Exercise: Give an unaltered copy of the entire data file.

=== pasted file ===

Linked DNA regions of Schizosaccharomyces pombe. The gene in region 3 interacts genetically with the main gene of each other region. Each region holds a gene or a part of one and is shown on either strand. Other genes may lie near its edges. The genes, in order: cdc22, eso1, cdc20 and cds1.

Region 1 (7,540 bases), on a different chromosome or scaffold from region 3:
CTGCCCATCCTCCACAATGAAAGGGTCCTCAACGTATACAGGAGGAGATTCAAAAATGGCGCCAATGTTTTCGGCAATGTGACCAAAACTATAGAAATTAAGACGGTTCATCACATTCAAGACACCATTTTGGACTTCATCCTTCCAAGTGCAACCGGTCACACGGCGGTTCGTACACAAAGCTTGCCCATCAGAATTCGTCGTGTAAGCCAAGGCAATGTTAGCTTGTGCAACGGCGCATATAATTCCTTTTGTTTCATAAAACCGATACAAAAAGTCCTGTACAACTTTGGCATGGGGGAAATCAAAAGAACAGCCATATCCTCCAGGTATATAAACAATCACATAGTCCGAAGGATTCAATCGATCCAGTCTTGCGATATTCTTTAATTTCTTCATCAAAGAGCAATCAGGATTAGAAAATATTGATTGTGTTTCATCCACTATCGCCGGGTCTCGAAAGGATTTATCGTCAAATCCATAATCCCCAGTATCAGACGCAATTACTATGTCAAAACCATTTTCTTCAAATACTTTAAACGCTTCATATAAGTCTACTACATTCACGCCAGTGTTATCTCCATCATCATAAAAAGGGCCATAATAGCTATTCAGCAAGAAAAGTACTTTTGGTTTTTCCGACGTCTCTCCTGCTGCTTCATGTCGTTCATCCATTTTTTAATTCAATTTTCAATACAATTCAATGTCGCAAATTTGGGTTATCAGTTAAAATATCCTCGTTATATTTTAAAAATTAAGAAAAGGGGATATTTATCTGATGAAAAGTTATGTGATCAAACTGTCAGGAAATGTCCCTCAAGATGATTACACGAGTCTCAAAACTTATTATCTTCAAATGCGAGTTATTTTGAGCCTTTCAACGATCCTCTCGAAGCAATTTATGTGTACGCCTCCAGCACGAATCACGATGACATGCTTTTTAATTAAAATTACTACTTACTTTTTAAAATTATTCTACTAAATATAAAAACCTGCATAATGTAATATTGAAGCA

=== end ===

Linked DNA regions of Schizosaccharomyces pombe. The gene in region 3 interacts genetically with the main gene of each other region. Each region holds a gene or a part of one and is shown on either strand. Other genes may lie near its edges. The genes, in order: cdc22, eso1, cdc20 and cds1.

Region 1 (7,540 bases), on a different chromosome or scaffold from region 3:
CTGCCCATCCTCCACAATGAAAGGGTCCTCAACGTATACAGGAGGAGATTCAAAAATGGCGCCAATGTTTTCGGCAATGTGACCAAAACTATAGAAATTAAGACGGTTCATCACATTCAAGACACCATTTTGGACTTCATCCTTCCAAGTGCAACCGGTCACACGGCGGTTCGTACACAAAGCTTGCCCATCAGAATTCGTCGTGTAAGCCAAGGCAATGTTAGCTTGTGCAACGGCGCATATAATTCCTTTTGTTTCATAAAACCGATACAAAAAGTCCTGTACAACTTTGGCATGGGGGAAATCAAAAGAACAGCCATATCCTCCAGGTATATAAACAATCACATAGTCCGAAGGATTCAATCGATCCAGTCTTGCGATATTCTTTAATTTCTTCATCAAAGAGCAATCAGGATTAGAAAATATTGATTGTGTTTCATCCACTATCGCCGGGTCTCGAAAGGATTTATCGTCAAATCCATAATCCCCAGTATCAGACGCAATTACTATGTCAAAACCATTTTCTTCAAATACTTTAAACGCTTCATATAAGTCTACTACATTCACGCCAGTGTTATCTCCATCATCATAAAAAGGGCCATAATAGCTATTCAGCAAGAAAAGTACTTTTGGTTTTTCCGACGTCTCTCCTGCTGCTTCATGTCGTTCATCCATTTTTTAATTCAATTTTCAATACAATTCAATGTCGCAAATTTGGGTTATCAGTTAAAATATCCTCGTTATATTTTAAAAATTAAGAAAAGGGGATATTTATCTGATGAAAAGTTATGTGATCAAACTGTCAGGAAATGTCCCTCAAGATGATTACACGAGTCTCAAAACTTATTATCTTCAAATGCGAGTTATTTTGAGCCTTTCAACGATCCTCTCGAAGCAATTTATGTGTACGCCTCCAGCACGAATCACGATGACATGCTTTTTAATTAAAATTACTACTTACTTTTTAAAATTATTCTACTAAATATAAAAACCTGCATAATGTAATATTGAAGCA